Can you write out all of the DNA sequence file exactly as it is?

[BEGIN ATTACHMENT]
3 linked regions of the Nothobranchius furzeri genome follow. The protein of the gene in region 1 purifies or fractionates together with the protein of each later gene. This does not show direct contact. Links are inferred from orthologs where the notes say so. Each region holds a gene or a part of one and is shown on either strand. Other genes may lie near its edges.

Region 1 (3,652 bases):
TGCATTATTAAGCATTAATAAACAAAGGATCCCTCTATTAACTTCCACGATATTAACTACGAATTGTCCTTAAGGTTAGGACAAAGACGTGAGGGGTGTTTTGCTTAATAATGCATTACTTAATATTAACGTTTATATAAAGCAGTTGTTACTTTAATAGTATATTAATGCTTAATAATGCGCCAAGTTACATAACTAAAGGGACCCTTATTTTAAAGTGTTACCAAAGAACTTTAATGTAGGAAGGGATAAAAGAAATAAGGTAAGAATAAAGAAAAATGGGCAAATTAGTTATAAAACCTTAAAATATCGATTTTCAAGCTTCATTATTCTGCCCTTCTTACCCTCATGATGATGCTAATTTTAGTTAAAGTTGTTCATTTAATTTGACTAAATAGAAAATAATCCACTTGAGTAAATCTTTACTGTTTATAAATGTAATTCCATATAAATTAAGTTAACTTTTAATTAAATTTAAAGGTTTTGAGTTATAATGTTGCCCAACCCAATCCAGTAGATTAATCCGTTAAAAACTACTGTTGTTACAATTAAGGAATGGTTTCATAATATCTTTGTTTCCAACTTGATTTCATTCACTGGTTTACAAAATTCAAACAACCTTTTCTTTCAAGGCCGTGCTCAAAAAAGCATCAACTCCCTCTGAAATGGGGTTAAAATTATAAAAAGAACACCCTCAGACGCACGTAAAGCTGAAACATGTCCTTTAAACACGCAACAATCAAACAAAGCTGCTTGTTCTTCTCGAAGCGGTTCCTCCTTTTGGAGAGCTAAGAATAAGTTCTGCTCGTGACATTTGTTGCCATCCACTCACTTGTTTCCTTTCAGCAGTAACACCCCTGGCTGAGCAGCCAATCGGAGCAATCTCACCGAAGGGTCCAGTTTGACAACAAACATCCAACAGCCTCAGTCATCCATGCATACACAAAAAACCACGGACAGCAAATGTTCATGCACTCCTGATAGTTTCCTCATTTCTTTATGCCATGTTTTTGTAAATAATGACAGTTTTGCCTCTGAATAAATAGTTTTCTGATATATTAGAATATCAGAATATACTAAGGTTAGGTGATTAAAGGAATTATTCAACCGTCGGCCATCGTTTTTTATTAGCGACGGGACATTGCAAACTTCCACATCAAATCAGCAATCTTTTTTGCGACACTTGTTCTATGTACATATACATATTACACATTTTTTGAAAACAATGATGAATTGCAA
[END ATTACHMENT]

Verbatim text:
3 linked regions of the Nothobranchius furzeri genome follow. The protein of the gene in region 1 purifies or fractionates together with the protein of each later gene. This does not show direct contact. Links are inferred from orthologs where the notes say so. Each region holds a gene or a part of one and is shown on either strand. Other genes may lie near its edges.

Region 1 (3,652 bases):
TGCATTATTAAGCATTAATAAACAAAGGATCCCTCTATTAACTTCCACGATATTAACTACGAATTGTCCTTAAGGTTAGGACAAAGACGTGAGGGGTGTTTTGCTTAATAATGCATTACTTAATATTAACGTTTATATAAAGCAGTTGTTACTTTAATAGTATATTAATGCTTAATAATGCGCCAAGTTACATAACTAAAGGGACCCTTATTTTAAAGTGTTACCAAAGAACTTTAATGTAGGAAGGGATAAAAGAAATAAGGTAAGAATAAAGAAAAATGGGCAAATTAGTTATAAAACCTTAAAATATCGATTTTCAAGCTTCATTATTCTGCCCTTCTTACCCTCATGATGATGCTAATTTTAGTTAAAGTTGTTCATTTAATTTGACTAAATAGAAAATAATCCACTTGAGTAAATCTTTACTGTTTATAAATGTAATTCCATATAAATTAAGTTAACTTTTAATTAAATTTAAAGGTTTTGAGTTATAATGTTGCCCAACCCAATCCAGTAGATTAATCCGTTAAAAACTACTGTTGTTACAATTAAGGAATGGTTTCATAATATCTTTGTTTCCAACTTGATTTCATTCACTGGTTTACAAAATTCAAACAACCTTTTCTTTCAAGGCCGTGCTCAAAAAAGCATCAACTCCCTCTGAAATGGGGTTAAAATTATAAAAAGAACACCCTCAGACGCACGTAAAGCTGAAACATGTCCTTTAAACACGCAACAATCAAACAAAGCTGCTTGTTCTTCTCGAAGCGGTTCCTCCTTTTGGAGAGCTAAGAATAAGTTCTGCTCGTGACATTTGTTGCCATCCACTCACTTGTTTCCTTTCAGCAGTAACACCCCTGGCTGAGCAGCCAATCGGAGCAATCTCACCGAAGGGTCCAGTTTGACAACAAACATCCAACAGCCTCAGTCATCCATGCATACACAAAAAACCACGGACAGCAAATGTTCATGCACTCCTGATAGTTTCCTCATTTCTTTATGCCATGTTTTTGTAAATAATGACAGTTTTGCCTCTGAATAAATAGTTTTCTGATATATTAGAATATCAGAATATACTAAGGTTAGGTGATTAAAGGAATTATTCAACCGTCGGCCATCGTTTTTTATTAGCGACGGGACATTGCAAACTTCCACATCAAATCAGCAATCTTTTTTGCGACACTTGTTCTATGTACATATACATATTACACATTTTTTGAAAACAATGATGAATTGCAA